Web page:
10 Reasons You’re Not Rich

10 Reasons You’re Not Rich

05 Aug

I was brought up in a lower middle-class family by a single mother that had three kids to feed. My mother was terrified about her ability to pull this off.

Let’s face it most of us are overwhelmed and confused about the concepts of money. And it is not because we are dumb but actually because the information we have is false. Most of us have information about money that is not only NOT workable but leaves most of us slaves to money.

The simplicity of economics is amazing. To create financial freedom you need simply need lots of money. Here are a few tips that will help you have more money.

1) End the Money Shortage Mindset
Most people struggling with money think there is a shortage of money. The reality of money is plentiful. Look around and observe the abundance of money. If you notice more available money than you were thinking with simply fix your idea about money being scarce.
This isn’t some esoteric new age concept but reality — money is everywhere.

2) Spend to Grow
Put everything on a credit card or write a check so you have a complete record of every expenditure. Then look at them and notice how many are expenditures to consume rather than to grow your income.

3) Rate Your Expenditures
Take the last 60 days and rate all your spending on a scale from 1–5, 5 being most important. Anything not rated a 3 or higher should be stopped or returned immediately.

4) Focus on a Financial Plan, not a Budget
People spend most of their time budgeting the money (defense) rather than concentrating on a plan (offense) to create finances. I spend 90% of my time looking at ways to create income and only 10% of my time elsewhere.

“Money is a game you win by playing offense not defense.”

5) All Debt is NOT Bad Debt
Debt that produces income or builds your value is good debt, contrary to what financial pundits like Dave Ramsey and Suze Orman suggest. Debt that is paid off by others or debt that actually generates income is good debt. It is probably safe to assume all other debt is bad.

6) Create Emergency Accounts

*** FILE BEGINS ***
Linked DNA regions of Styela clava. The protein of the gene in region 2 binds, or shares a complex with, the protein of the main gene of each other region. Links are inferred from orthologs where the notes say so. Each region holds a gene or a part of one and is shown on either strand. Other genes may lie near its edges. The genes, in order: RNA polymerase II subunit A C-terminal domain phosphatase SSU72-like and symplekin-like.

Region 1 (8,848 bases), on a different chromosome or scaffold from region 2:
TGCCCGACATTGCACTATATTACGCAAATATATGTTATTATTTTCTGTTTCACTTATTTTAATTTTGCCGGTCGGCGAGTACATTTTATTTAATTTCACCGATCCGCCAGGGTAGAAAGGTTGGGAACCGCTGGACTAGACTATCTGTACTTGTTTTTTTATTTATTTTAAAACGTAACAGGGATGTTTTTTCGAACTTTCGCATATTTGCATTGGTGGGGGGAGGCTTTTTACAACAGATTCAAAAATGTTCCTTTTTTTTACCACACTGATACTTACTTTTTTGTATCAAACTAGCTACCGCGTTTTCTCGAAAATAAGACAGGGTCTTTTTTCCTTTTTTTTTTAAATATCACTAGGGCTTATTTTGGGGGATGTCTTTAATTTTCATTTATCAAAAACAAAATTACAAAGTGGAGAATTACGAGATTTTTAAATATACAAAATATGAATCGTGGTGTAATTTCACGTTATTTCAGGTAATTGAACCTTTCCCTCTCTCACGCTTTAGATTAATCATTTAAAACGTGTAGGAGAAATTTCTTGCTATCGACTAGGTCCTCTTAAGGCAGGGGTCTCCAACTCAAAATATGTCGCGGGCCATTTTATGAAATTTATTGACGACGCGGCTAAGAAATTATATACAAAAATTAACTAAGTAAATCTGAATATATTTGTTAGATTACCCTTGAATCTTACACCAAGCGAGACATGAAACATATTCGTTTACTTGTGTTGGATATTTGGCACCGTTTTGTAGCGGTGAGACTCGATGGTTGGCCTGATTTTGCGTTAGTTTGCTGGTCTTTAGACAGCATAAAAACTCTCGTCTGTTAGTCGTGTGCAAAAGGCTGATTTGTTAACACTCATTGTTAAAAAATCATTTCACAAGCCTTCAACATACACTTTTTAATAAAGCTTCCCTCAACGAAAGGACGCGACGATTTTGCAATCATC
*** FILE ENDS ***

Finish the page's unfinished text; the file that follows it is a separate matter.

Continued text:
Add to your financial planning the creation of emergency accounts to take you through difficult periods. This would provide funding to operate for 36 months with no new income. Hopefully you will never need this.

“Bad things happen to good people because good people don’t plan on bad things happening.”

7) Pay YOURSELF First
When it comes to money, pay yourself first. Before you pay the mortgage or rent, fund your savings and emergency accounts. Almost everyone I have ever met makes this mistake. Simply add yourself as you would any other bill due, and pay yourself first. Send yourself an invoice each month until you get in the habit of paying yourself first.

8) Sacred Investment Accounts
At the age of 25 years old I set up three investments accounts, one of which was for real estate. I didn’t buy any real estate for nine years. At the age of 34 I had an account with 100 months of money in it. When I finally had the knowledge necessary to invest I also had the money to do it with.

9) Income Formula
To calculate the real income, you need take your monthly Desired Savings + Emergency Funding + Investment Funds + Current Spending. Most people simply calculate their income needed based on their current living expenses. Get real with how you set financial goals so you can get ahead.

10) Pay Attention
Once a week on a set day I sit down with my wife and two children to discuss our finances for 30 minutes. This gets everyone on the same page and demonstrates the importance of having control over our finances.

I came from nothing and figured out how to get my money right. Each of these steps above when put together will force you into one reality—the solution to economics is to simply get more money!

If you have any questions post below and share with a friend that may be overcomplicating their economics.

Grant Cardone

  • EfrenOrtiz

    Great read! Majority of people (even myself at times) do not have this mentality.
    Pay yourself first and have good debt are among the most important rules to me.

  • DavidRodriguez8

    Thank you Sir. I’ve heard about good debt but never knew what good debt is can you please explain to me what good debt is.

  • Bill Thomas

  • ChrisHtrowsniah

    Appreciate it Grant! Keep doing what you doing G

  • walterbrown415

    Great advice Grant!

  • Youssef fakih

    Hey Grant what percentages would go inside of the accounts out of your income?